What is atheism?

An atheist is simply a person who does not believe in any gods. Among the many terms that atheists might use to describe themselves are agnostic, freethinker, skeptic, and secular humanist. An agnostic makes no claim of certainty about the existence of god, even if they’re an atheist. Freethinkers and skeptics view the world through the lens of science and reason rather than scripture and faith. Secular humanists seek to improve the human condition through reason, ethics and justice rather than appeals to a supernatural entity.

Those of us who identify as atheist reject the notion that morality and ethics are dependent on belief in a god. In fact, many of us view the notion of an all-powerful, all-loving god as fundamentally incompatible with the reality of suffering in the world. Our concerns about the moral implications of believing in such a deity often plays a key role in our atheism.


People mistakenly believe that the U.S. is home to very few atheists. Although it’s true that atheism is much more prevalent and widely accepted in other industrialized nations, particularly in northern Europe, atheists and the non-religious are estimated to account for 12% to 15% of the U.S. population (nearly 50 million people). Among those under 26, 28% don’t believe in a god, and a full 48% aren’t certain a god exists…and those numbers grow every year.


Atheists appreciate the beauty and wonder of life and the universe without the need for supernatural explanations. Awareness of the natural processes that brought about the universe and the great diversity of life on Earth serves to heighten our appreciation of all that we know—and encourages us to learn more. Like scientists (and unlike many religious believers), we embrace new evidence in our pursuit of knowledge, even if it contradicts something we had previously thought to be true. Only by constant re-evaluation of our knowledge in light of new evidence can we move closer to understanding ultimate truths.


Although lack of belief in a god does not necessarily mean lack of belief in an afterlife, most atheists believe that this life is all we have. Rather than leading to a sense of despair, this belief is actually very liberating; it encourages us to appreciate each day, make the most of our lives and work to improve the world, rather than view it as simply a “waiting room” for a better world beyond.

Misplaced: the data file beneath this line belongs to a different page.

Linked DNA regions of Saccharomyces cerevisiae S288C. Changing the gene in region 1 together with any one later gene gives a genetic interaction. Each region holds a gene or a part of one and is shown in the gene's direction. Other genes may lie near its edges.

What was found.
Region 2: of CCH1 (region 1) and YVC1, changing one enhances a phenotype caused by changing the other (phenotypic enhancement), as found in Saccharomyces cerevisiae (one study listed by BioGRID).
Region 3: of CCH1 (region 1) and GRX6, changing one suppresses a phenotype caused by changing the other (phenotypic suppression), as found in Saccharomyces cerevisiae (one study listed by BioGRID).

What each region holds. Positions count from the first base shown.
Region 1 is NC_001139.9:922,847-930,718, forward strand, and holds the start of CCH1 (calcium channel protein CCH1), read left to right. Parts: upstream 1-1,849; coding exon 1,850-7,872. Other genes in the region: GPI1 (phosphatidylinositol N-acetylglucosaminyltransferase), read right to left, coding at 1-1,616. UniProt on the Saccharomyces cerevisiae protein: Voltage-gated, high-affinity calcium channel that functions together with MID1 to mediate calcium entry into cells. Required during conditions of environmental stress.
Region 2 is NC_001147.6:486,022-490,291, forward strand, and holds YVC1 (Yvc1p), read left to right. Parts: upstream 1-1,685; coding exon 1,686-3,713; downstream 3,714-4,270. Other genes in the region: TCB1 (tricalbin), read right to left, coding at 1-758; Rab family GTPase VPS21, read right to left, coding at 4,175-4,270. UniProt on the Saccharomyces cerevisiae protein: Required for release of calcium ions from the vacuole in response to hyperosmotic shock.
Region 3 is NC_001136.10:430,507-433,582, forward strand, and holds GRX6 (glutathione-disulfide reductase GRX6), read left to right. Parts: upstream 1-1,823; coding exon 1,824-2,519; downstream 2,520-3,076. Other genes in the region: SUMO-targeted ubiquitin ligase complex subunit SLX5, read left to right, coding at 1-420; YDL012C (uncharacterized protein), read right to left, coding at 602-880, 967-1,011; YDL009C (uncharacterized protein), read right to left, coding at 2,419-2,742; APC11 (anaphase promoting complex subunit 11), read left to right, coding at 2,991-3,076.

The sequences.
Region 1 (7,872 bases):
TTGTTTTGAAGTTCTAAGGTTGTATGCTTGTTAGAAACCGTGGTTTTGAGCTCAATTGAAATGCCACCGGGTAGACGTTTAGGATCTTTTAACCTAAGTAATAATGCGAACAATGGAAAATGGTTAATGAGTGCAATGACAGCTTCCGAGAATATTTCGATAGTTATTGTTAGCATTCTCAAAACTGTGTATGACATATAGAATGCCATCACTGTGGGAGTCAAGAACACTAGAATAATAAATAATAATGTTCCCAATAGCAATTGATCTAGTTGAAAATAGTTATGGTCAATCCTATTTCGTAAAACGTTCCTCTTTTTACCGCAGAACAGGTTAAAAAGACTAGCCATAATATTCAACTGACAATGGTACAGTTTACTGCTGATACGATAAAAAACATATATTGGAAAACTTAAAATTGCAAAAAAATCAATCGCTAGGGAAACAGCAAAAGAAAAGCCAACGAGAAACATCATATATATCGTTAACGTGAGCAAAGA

Those who believe in a god often assume that atheism is an empty, meaningless existence devoid of a sense of morality. Nothing could be further from the truth. Throughout the U.S. and around the world, atheists are involved in efforts to alleviate societal problems because we believe that two hands working for an hour accomplishes more than two hands praying for a century. For many atheists, beliefs and ethics focus on human well-being, the value of liberty and the search for knowledge.

We highly value the well-being and happiness of our fellow human beings. We care about our friends, our families and our communities, and we work to make society a better place, not only for humans, but also for animals and the environment. We believe that societies function best when they operate as democracies in which all people have a voice, civil rights are protected and church and state are kept separate. As a minority, we particularly emphasize the freedom of religion, which allows people to believe—or not—as they choose.

Atheists usually place great value on education. We believe that developing critical-thinking skills and employing the scientific method are vital to understanding the world. For that reason, we believe it is imperative that religious doctrines not be allowed to infringe on the teaching of accepted scientific principles in the classroom. At the same time, we understand the important role religion has played in shaping human cultures throughout history, and we encourage children and adults alike to learn as much as possible about various religions and cultures. Many atheists are well-versed in the scriptures and theology of the religion they were raised in; in fact, a number of ministers from various denominations have come out as atheists in recent years, and organizations have been formed to assist them in transitioning to secular life.